Question on President Trump’s retweets this morning: Does it matter if it’s a fake video?
Sarah Sanders: “I’m not talking about the nature of the video. I think you’re focusing on the wrong thing. The threat is real, and that’s what the President is talking about.” pic.twitter.com/Nh2YyuLD01
— NBC News (@NBCNews) November 29, 2017
Hours after Donald Trump retweeted several anti-Muslim videos posted online by Jayda Fransen of Britain First, a British far-right group of ill repute, White House reporters tried vehemently to get an official response from the administration. For his part, the president left the retweets in question up on his Twitter account (where they remain as of this writing), prompting a flurry of support from Fransen and other Britain First members online. But what did the White House itself have to say about Trump’s apparent endorsement of the organization’s anti-Muslim beliefs?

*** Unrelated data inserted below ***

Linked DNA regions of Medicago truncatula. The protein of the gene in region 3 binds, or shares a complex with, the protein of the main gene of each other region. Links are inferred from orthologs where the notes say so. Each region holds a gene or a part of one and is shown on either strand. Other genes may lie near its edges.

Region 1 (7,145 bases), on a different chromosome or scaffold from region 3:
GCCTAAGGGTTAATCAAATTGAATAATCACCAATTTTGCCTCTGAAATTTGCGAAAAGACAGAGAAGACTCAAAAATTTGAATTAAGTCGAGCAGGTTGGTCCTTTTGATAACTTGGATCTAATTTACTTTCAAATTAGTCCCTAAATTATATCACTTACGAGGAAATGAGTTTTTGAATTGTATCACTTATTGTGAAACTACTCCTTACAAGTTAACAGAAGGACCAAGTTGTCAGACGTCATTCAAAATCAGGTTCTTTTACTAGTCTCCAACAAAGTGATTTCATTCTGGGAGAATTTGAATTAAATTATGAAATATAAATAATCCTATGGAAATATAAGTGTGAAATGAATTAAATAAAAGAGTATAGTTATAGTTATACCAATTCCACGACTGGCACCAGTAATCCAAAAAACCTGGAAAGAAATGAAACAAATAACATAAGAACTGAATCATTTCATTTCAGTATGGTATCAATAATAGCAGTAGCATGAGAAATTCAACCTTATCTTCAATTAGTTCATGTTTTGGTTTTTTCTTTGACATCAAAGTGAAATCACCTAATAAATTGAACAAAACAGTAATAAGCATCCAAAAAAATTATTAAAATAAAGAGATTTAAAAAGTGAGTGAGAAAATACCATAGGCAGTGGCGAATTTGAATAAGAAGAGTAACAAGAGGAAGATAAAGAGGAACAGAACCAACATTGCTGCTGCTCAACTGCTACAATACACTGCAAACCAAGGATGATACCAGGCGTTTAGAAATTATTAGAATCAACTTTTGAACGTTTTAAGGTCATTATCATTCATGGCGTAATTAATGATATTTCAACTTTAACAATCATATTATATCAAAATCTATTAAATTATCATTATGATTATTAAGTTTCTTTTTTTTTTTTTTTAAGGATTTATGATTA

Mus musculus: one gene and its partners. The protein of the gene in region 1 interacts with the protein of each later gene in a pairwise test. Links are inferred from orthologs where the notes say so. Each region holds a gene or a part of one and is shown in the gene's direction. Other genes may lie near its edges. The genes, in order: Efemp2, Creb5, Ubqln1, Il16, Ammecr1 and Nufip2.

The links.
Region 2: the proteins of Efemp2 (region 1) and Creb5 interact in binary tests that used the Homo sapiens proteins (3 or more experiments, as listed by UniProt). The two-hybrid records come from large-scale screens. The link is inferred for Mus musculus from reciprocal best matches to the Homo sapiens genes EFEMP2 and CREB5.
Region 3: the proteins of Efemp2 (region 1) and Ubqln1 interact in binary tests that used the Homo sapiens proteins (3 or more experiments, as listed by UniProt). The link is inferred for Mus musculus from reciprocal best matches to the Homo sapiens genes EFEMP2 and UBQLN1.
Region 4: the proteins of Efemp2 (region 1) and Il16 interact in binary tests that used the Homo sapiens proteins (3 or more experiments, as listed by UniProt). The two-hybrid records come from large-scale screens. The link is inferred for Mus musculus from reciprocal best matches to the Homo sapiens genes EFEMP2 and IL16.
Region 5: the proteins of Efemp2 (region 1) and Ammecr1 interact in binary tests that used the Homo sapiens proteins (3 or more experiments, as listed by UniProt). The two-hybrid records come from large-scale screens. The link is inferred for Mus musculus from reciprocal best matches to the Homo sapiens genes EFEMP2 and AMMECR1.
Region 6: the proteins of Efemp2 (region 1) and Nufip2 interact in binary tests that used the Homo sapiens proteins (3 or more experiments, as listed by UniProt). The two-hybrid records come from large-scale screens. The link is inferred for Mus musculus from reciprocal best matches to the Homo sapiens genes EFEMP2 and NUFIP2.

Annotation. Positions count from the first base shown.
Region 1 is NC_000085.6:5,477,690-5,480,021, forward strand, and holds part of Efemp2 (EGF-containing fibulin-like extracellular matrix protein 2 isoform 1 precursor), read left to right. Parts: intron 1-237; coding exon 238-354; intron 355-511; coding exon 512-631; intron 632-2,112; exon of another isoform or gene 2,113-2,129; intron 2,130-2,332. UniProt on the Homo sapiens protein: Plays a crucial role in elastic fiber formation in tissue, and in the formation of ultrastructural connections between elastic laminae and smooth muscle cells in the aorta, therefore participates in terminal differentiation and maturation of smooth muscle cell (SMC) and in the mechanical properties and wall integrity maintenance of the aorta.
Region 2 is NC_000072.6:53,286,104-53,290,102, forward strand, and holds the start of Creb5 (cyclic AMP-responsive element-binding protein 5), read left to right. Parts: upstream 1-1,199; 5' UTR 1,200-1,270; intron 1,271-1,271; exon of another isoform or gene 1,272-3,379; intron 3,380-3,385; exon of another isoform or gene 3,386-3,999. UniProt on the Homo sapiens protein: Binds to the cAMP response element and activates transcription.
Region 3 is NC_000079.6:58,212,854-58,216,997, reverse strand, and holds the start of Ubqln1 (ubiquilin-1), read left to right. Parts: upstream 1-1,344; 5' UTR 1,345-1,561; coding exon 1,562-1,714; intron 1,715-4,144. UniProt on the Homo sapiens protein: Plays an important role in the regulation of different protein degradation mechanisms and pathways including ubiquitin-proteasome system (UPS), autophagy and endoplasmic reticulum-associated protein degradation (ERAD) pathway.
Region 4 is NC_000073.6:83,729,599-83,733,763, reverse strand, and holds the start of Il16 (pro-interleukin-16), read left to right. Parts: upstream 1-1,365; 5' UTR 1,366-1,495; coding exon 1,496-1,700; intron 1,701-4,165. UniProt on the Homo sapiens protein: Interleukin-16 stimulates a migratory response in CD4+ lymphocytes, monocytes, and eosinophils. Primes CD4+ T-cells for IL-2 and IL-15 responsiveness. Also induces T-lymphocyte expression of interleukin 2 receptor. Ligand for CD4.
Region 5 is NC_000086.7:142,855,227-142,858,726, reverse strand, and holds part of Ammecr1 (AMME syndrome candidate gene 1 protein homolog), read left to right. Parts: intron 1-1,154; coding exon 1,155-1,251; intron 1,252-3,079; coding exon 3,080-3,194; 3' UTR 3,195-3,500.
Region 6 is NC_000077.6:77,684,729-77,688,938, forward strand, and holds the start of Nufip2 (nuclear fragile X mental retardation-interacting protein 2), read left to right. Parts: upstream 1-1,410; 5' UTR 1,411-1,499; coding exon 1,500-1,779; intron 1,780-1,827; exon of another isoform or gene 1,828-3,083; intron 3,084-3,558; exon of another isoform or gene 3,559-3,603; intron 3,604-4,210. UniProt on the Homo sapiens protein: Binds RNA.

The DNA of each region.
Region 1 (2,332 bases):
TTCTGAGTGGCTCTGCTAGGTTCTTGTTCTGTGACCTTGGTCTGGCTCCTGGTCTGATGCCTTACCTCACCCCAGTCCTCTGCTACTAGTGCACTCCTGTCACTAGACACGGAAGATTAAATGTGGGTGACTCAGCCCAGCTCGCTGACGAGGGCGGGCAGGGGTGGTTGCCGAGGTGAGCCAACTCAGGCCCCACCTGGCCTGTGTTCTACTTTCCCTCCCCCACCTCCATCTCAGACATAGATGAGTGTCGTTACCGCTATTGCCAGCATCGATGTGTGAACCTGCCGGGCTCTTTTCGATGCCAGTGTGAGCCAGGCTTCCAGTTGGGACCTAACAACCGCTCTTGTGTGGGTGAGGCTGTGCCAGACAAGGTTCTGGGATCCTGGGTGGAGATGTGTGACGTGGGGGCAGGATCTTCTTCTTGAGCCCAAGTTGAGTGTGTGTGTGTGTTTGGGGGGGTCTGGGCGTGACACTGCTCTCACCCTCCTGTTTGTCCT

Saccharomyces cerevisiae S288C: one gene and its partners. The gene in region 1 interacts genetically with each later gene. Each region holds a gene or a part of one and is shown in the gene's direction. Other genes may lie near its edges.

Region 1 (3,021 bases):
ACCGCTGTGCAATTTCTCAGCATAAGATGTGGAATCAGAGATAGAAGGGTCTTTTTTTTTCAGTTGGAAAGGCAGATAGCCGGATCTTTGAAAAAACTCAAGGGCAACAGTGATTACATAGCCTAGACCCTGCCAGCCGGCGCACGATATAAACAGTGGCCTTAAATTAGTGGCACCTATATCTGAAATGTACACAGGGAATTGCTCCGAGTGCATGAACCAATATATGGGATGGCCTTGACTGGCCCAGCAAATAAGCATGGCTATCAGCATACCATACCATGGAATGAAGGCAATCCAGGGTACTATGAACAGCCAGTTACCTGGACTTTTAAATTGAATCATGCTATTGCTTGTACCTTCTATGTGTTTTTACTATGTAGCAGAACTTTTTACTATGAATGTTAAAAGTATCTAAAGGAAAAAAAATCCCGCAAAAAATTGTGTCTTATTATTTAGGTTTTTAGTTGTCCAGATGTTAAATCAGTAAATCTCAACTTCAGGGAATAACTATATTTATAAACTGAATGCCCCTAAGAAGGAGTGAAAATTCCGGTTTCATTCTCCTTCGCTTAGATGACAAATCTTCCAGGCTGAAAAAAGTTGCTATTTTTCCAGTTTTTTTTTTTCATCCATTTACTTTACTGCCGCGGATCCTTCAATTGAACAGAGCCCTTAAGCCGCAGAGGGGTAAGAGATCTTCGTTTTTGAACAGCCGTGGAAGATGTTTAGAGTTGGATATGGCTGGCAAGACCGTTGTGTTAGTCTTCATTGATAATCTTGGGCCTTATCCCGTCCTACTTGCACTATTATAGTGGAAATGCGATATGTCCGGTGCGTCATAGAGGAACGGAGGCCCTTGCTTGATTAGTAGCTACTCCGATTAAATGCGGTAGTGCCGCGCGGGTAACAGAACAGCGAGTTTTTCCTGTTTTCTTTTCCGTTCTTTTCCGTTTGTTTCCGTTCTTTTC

According to Press Secretary Sarah Sanders, who briefly spoke with reporters outside of the White House, the videos themselves don’t matter. Specifically, the “nature” of the videos — their being allegedly fake — does not matter. Why? Because that isn’t what the president was trying to talk about when he retweeted them:
“I’m not talking about the nature of the video. I think you’re focusing on the wrong thing. The threat is real, and that’s what the president is talking about. The need for national security, the need for military spending, and those are very real things. There’s nothing fake about that.”
When another reporter suggested Sanders, and Trump by extension, was implying the “means justify the ends,” the press secretary snapped back. “That’s not what I said. You’re putting words in my mouth,” she said. “I said that the threat is real. The threat needs to be addressed. The threat has to be talked about. That’s what the president is doing in bringing it up.”
(Via NBC News)